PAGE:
"And here I must take Notice, with great Satisfaction, of the Readiness which My Subjects of all Degrees have shewn, both in this City and in the several Counties, by giving their Assistances so chearfully as they did, in My Absence, while the French Fleet was upon our Coasts: And besides this so convincing Mark of the good Inclinations of My People, I have found through all the Countries where I passed, both at My going into Ireland, and in My Return from thence, such Demonstrations of their Affection, that I have not the least Doubt but I shall find the same from their Representatives in Parliament.
"I cannot conclude without taking Notice also how much the Honour of the Nation has been exposed by the ill Conduct of My Fleet, in the last Summer's Engagement against the French; and I think Myself so much concerned to see it vindicated, that I cannot rest satisfied till an Example has been made of such as shall be found faulty upon their Examination and Trial, which was not practicable while the whole Fleet was Abroad, but is now put into the proper Way of being done as soon as may be.
"My Lords and Gentlemen.
"I look upon the future Well-being of this Kingdom to depend upon the Result of your Councils and Determinations at this Time: And the Benefit will be Double by the Speed of your Resolutions; in so much, that I hope you will agree with Me in this Conclusion, That whosoever goes about to obstruct or divert your Applications to these Matters, preferably to all others, can neither be My Friend nor the Kingdom's."
This being ended, His Majesty withdrew, and the Commons went to their House.
Price of Coals for regulating Bill.
Hodie 1a vice lecta est Billa, "An Act for reviving a former Act for regulating the Measures and Prices of Coals."
Then the House named the Standing Committees.
Committee of Privileges.
Lords Committees appointed to consider of the Customs and Orders of this House, and the Privileges of Parliament, and of the Peers of this Kingdom and Lords of Parliament.
Their Lordships, or any Seven of them; to meet on Monday next, at Four of the Clock in the Afternoon, in the House of Peers; and every Monday afterwards, at the same Time; and to adjourn as they please.
Committee for the Journal.
Lords Sub-committees appointed to consider of the Orders and Customs of the House, and the Privileges of the Peers of this Kingdom, and Lords of Parliament; and to peruse and perfect the Journal of the last Session, and this Session of Parliament.
Committee for Petitions.
Their Lordships, or any Three of them; to meet on Monday next, at Four of the Clock in the Afternoon, in, or any where near, the House of Peers; and afterwards when, where, and as often as, they shall please.
Lords Committees appointed by the House to receive and consider of Petitions, and afterwards to make Report thereof to the House.
Their Lordships, or any Five of them; to meet on Tuesday next, and every Tuesday after, in the Painted Chamber, at Four of the Clock in the Afternoon; and to adjourn as they please.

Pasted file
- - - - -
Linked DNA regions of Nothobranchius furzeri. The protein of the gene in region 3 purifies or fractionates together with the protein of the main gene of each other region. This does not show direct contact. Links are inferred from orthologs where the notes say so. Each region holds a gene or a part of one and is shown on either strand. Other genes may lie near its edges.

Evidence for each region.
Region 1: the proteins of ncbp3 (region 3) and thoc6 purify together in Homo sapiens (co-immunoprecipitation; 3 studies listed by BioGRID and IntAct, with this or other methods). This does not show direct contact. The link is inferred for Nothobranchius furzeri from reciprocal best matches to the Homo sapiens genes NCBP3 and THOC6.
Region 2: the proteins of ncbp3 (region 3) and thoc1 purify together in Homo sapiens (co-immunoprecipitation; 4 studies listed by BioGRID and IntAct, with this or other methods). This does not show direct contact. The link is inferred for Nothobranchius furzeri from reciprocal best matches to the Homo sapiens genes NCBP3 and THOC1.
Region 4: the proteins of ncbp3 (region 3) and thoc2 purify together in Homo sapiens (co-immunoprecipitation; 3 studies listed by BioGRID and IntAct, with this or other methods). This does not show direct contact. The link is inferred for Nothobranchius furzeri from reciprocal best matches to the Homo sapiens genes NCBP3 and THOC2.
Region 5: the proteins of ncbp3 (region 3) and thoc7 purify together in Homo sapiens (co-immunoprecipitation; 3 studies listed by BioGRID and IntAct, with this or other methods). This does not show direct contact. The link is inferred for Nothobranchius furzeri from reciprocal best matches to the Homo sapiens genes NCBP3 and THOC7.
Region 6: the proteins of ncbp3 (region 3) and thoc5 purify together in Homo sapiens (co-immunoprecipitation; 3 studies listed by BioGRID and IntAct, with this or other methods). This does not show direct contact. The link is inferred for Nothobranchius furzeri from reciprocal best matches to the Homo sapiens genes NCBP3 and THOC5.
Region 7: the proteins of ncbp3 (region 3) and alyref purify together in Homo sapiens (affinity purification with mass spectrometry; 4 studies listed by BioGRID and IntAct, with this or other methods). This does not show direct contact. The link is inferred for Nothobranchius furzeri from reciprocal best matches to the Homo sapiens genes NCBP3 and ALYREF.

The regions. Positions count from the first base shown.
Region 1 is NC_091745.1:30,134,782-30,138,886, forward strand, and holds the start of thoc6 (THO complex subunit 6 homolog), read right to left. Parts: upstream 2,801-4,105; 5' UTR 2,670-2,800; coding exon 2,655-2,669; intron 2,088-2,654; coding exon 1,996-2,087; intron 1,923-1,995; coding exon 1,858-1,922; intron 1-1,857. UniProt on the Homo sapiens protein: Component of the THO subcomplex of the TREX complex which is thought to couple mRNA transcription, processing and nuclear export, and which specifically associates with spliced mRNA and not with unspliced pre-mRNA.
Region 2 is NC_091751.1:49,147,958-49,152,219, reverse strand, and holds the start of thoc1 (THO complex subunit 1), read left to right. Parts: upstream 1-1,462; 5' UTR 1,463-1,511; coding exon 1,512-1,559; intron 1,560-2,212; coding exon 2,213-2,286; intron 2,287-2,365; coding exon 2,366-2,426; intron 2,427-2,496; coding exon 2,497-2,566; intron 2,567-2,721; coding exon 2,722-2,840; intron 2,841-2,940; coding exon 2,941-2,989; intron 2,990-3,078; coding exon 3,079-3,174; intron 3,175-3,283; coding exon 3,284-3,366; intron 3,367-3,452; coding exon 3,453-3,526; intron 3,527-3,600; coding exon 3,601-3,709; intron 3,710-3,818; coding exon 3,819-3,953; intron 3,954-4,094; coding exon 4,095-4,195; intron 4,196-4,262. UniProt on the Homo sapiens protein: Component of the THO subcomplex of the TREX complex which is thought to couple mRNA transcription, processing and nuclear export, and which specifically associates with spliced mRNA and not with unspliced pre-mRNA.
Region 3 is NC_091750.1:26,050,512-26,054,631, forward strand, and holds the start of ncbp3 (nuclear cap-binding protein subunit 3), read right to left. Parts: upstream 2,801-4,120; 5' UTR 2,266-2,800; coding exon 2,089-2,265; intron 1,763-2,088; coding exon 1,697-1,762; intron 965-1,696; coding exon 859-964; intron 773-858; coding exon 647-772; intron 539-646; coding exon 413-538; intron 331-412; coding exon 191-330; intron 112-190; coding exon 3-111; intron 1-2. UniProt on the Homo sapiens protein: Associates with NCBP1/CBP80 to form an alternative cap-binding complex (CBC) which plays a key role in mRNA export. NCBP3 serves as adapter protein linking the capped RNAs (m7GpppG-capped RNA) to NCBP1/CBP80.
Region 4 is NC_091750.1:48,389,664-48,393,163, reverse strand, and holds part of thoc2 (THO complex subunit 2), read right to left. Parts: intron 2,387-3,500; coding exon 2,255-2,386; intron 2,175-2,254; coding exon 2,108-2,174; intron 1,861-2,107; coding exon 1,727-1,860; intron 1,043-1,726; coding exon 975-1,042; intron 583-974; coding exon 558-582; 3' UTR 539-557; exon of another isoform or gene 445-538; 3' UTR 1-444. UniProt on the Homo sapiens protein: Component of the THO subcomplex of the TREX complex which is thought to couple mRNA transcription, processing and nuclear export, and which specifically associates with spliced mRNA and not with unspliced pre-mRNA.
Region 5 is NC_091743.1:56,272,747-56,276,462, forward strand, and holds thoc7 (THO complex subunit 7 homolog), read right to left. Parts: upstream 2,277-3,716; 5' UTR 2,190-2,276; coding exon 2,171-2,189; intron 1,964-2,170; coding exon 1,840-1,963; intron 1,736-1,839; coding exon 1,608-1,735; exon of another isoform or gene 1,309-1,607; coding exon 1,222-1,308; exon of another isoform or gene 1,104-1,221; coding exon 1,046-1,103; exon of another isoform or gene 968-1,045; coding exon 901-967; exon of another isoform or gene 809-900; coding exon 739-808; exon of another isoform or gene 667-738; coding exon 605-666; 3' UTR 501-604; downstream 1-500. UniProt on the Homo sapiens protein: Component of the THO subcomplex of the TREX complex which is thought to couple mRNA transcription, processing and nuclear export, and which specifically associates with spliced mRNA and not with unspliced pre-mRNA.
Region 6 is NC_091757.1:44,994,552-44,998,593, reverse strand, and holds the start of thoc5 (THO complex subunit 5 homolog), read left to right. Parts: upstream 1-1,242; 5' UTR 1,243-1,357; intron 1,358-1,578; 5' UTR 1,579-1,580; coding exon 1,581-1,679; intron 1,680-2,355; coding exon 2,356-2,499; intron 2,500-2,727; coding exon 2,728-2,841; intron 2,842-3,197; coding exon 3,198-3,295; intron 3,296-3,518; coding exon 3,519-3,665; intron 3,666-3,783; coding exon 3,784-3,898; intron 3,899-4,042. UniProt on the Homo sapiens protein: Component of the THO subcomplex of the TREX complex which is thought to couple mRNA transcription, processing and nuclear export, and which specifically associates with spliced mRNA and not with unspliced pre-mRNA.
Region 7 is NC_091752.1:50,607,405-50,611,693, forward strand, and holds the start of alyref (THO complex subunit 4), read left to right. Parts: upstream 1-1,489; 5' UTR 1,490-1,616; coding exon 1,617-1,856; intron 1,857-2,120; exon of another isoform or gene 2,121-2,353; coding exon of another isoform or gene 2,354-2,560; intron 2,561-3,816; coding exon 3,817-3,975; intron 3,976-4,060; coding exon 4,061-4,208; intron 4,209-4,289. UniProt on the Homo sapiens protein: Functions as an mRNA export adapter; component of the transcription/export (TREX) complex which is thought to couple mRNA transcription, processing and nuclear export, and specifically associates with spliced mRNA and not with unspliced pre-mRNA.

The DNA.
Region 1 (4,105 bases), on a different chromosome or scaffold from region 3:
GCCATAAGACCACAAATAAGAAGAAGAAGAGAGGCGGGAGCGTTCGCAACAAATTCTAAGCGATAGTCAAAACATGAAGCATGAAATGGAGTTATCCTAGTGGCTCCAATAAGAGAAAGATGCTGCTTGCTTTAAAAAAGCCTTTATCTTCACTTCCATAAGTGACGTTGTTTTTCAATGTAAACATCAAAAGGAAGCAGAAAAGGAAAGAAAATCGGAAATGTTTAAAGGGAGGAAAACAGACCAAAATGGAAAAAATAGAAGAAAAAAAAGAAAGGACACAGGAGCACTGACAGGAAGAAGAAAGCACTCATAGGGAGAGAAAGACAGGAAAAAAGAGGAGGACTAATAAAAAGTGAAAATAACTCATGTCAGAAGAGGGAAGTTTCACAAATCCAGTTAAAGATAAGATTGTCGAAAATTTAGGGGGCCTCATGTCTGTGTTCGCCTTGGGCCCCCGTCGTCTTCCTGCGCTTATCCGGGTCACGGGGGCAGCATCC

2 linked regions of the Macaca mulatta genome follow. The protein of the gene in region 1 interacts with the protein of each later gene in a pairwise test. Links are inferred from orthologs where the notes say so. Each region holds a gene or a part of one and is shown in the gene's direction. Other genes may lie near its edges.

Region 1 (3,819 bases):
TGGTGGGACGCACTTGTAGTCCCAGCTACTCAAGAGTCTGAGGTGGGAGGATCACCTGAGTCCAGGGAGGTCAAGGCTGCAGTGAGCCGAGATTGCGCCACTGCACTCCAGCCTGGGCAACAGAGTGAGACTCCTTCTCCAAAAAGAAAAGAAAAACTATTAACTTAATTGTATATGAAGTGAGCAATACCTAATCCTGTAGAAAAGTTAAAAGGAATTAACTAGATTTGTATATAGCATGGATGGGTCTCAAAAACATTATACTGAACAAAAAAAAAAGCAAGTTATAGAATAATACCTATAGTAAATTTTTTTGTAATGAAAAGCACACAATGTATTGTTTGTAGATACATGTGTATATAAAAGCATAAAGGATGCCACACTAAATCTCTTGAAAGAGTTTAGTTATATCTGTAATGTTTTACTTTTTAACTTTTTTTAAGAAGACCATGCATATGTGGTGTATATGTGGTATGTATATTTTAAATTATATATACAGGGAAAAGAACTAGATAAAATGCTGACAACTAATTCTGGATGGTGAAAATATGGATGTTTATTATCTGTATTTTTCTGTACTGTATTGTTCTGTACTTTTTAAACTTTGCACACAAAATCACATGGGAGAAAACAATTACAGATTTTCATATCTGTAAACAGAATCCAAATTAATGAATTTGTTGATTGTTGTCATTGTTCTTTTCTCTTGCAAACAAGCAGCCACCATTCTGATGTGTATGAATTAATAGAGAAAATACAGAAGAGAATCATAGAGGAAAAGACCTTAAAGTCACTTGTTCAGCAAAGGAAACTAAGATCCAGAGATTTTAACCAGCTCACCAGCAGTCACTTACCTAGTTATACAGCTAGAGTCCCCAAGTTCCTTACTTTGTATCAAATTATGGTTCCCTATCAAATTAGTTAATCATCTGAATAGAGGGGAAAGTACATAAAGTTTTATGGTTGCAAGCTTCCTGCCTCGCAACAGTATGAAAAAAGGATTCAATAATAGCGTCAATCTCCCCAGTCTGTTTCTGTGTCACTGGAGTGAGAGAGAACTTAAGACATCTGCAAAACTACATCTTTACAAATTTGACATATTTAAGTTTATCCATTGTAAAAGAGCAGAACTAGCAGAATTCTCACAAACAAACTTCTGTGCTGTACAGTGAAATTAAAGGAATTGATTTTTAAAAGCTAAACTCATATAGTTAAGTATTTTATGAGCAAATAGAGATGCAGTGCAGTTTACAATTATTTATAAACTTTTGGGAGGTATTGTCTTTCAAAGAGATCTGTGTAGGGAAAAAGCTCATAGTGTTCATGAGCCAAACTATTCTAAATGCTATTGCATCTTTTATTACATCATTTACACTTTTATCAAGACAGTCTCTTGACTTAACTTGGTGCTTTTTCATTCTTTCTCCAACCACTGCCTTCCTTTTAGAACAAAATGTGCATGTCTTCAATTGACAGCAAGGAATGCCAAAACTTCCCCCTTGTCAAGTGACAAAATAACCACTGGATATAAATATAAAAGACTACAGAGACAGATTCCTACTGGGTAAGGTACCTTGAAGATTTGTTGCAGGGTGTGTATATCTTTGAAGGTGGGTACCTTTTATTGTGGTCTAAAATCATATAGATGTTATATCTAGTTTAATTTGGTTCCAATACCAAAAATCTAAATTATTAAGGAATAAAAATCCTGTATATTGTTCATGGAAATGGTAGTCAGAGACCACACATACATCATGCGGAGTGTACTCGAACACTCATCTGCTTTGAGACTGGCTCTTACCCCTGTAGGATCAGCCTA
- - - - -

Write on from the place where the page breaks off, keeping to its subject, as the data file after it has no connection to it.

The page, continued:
Earls of Peterborough and Sarum, Petitions, to be released:
Upon reading the Petition of the Right Honourable Henry Earl of Peterborough; shewing, "That he hath been kept Prisoner in the Tower for almost Two Years, notwithstanding a Dissolution and several Prorogations of Parliament have intervened, as also an Act of Free and General Pardon; and praying to be discharged by Order of this House:"
It is ORDERED, by the Lords Spiritual and Temporal in Parliament assembled, That all the Judges do attend this House on Monday next, at Ten of the Clock in the Forenoon, to give their Opinion, "Whether the Earl of Peterborough be pardoned by the Act of the King and Queen's most Gracious, General and Free Pardon."
Judges to give their Opinions, whether they are pardoned by the Act.
Upon reading the Petition of the Right Honourable James Earl of Salisbury; shewing, "That he hath been a Prisoner so a Year and Nine Months, notwithstanding the late Act of Free and General Pardon, and praying to be discharged:"
It is ORDERED, by the Lords Spiritual and Temporal in Parliament assembled, That all the Judges do attend this House on Monday next, at Ten of the Clock in the Forenoon, to give their Opinions, "Whether the Earl of Salisbury be pardoned by the Act for the King and Queen's Most Gracious, General and Free Pardon."
Next, His Majesty's Most Gracious Speech was read.
Address to the King, to thank Him for going to Ireland.
And these Lords following were appointed to draw up an Address, to be presented to His Majesty, to thank Him for the great Advantage this House and the whole Kingdom hath received by His Majesty's hazarding His Royal Person in His Expedition into Ireland; and to report the same to this House on Monday Morning next:
Their Lordships, or any Three; to meet Tomorrow Morning, at Ten of the Clock, in the Prince's Lodgings.
Samon versus Jones, in Error.
The Lord Chief Baron Atkins, in the usual Manner, brought in a Writ of Error; wherein Samon is Plaintiff, and Jones is Defendant.
Robertus Atkins, Miles de Balneo, Capitalis Baro de Scaccario, Orator Procerum, declaravit præsens Parliamentum continuandum esse usque in diem Lunæ, videlicet, sextum diem instantis Octobris, hora decima Aurora, Dominis sic decernentibus.